If you’ve started watching HBO’s new Murder in Boston docuseries, you may be looking for more information about Chuck Stuart — and to find out what ultimately happened to him.
On October 23, 1989, Charles “Chuck” Stuart and his pregnant wife, Carol Stuart, were driving through the Mission Hill neighborhood of Boston when Chuck made a chilling 911 call. He said that Carol had been shot execution-style in the head and that he had been shot in the stomach by a Black man who jumped into their car to rob them. Carol and their baby ultimately succumbed to their injuries, though Chuck survived. But as authorities and the public would later learn, his story about what happened that night couldn’t have been farther from the truth.
After 10 weeks of an intense manhunt in the Mission Hill projects spearheaded by the Boston Police Department, Chuck’s younger brother, Matthew Stuart, came to police with a completely different story. He told police that he knew Chuck to be responsible for Carol’s death, and confessed to helping him pull off a fake robbery and disposing of the gun after Chuck shot Carol in an elaborate plan to cash out $182,000 in life insurance policies.
The morning after Matthew’s confession, Chuck Stuart jumped off the Tobin Bridge to his death. He was 30 years old.
Who Was Chuck Stuart and What Were His Motivations?
Before the events of Oct. 23, 1989, Stuart worked as the general manager for Edward F. Kakas & Sons, a fur clothing store on Newbury Street in Boston. He grew up in Revere, Mass. and attended the Northeast Metropolitan Regional Vocational High School in Wakefield, where he focused on culinary arts, according to a 1990 story about the case from The New York Times.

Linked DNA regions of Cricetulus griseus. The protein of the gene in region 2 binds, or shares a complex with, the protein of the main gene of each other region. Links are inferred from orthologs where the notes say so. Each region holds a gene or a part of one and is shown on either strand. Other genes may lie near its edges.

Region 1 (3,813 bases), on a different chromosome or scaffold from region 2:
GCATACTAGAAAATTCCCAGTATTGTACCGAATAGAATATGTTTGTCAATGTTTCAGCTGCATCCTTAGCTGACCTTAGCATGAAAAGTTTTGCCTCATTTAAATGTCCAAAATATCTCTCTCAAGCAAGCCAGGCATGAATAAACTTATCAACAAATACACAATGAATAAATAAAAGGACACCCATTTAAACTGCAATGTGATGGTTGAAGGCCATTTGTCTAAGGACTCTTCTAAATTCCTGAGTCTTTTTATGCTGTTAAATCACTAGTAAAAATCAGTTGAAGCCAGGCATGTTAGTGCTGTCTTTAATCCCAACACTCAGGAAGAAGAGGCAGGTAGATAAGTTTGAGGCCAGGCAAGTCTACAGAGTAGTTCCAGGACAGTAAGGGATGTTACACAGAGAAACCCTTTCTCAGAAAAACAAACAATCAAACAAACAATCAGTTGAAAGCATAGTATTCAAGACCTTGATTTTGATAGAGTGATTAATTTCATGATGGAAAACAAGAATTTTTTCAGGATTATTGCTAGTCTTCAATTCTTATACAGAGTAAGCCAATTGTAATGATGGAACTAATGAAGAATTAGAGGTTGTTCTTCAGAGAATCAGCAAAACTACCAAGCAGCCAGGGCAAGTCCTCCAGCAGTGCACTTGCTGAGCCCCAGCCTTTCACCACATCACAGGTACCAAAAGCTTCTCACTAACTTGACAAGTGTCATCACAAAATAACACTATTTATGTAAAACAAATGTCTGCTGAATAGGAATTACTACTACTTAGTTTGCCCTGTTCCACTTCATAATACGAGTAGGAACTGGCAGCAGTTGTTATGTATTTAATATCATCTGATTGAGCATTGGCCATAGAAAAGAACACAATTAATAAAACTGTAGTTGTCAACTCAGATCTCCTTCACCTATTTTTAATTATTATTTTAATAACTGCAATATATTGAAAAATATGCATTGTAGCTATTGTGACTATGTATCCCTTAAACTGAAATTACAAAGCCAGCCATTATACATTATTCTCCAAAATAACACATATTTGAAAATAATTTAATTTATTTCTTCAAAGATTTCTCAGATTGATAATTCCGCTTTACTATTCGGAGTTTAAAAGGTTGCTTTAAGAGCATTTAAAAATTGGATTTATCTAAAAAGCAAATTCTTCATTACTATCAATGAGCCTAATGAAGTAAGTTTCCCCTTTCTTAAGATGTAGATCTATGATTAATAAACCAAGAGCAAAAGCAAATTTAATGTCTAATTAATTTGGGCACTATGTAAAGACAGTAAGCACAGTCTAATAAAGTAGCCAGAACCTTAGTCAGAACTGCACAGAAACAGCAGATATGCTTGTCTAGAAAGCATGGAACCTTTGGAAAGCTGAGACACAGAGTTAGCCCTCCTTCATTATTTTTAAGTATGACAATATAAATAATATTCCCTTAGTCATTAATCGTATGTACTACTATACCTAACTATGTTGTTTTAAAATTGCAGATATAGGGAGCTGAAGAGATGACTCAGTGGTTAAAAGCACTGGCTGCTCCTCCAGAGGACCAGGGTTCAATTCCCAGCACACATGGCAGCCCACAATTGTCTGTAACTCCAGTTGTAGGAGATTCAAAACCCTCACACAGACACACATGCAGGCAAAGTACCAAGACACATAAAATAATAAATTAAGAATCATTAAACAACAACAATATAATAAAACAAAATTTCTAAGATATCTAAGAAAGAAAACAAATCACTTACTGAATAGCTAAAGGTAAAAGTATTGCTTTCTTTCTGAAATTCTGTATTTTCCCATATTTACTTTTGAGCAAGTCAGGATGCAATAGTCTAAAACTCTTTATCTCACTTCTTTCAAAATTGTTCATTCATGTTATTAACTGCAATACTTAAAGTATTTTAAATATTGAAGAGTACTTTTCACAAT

Chuck and Carol got married in 1985. They lived in the suburb of Reading outside of Boston in a slate-blue house with a pool and a jacuzzi. In the 10 years before his suicide, chuck had gone from making $4 an hour as a short-order cook to a manager at Kakas & Sons, where he made over $100,000 a year.
But he had dreams of one day opening a restaurant, The Times adds — and according to his friend, David F. MacLean, Carol’s pregnancy stood in the way.
MacLean told police that, over dinner in Sept. 1990, Stuart had asked him for help with killing his wife. Stuart told MacLean that Carol’s pregnancy gave her “the upper hand” in their marriage, and since she had refused to get an abortion, he was concerned about their loss of household income if she left her job as a lawyer to become a full-time mother. When MacLean first approached police with information about Chuck’s involvement in Carol’s murder, his tip was ignored.
Chuck did not admit to killing Carol in his suicide note, but instead said that he couldn’t bear the charges being brought against him, according to The Times.
Who Was Charged in Connection to the Stuart Case?
Though Chuck Stuart died before he could face the charges or have his day in court, his brother, Matthew Stuart, was indicted for obstruction of justice and insurance fraud, to which he pleaded guilty. Matthew’s friend, Jack McMahon, who admitted to assisting him in disposing of evidence, was indicted as an accessory to murder. Both were sentenced to three years in prison in 1992.
Two Black Mission Hill residents, Willie Bennett and Alan Swanson, were accused of Carol’s murder and arrested in the weeks during the manhunt before Chuck’s suicide, but neither were charged.
Matthew Stuart was released on parole in 1997. He was found dead at a homeless shelter in Central Square, Cambridge, in 2011.
HBO’s Murder in Boston is now streaming on Max.
Main Image: Carol and Chuck Stuart on their wedding day pictured in Murder in Boston: Roots, Rampage & Reckoning courtesy of HBO.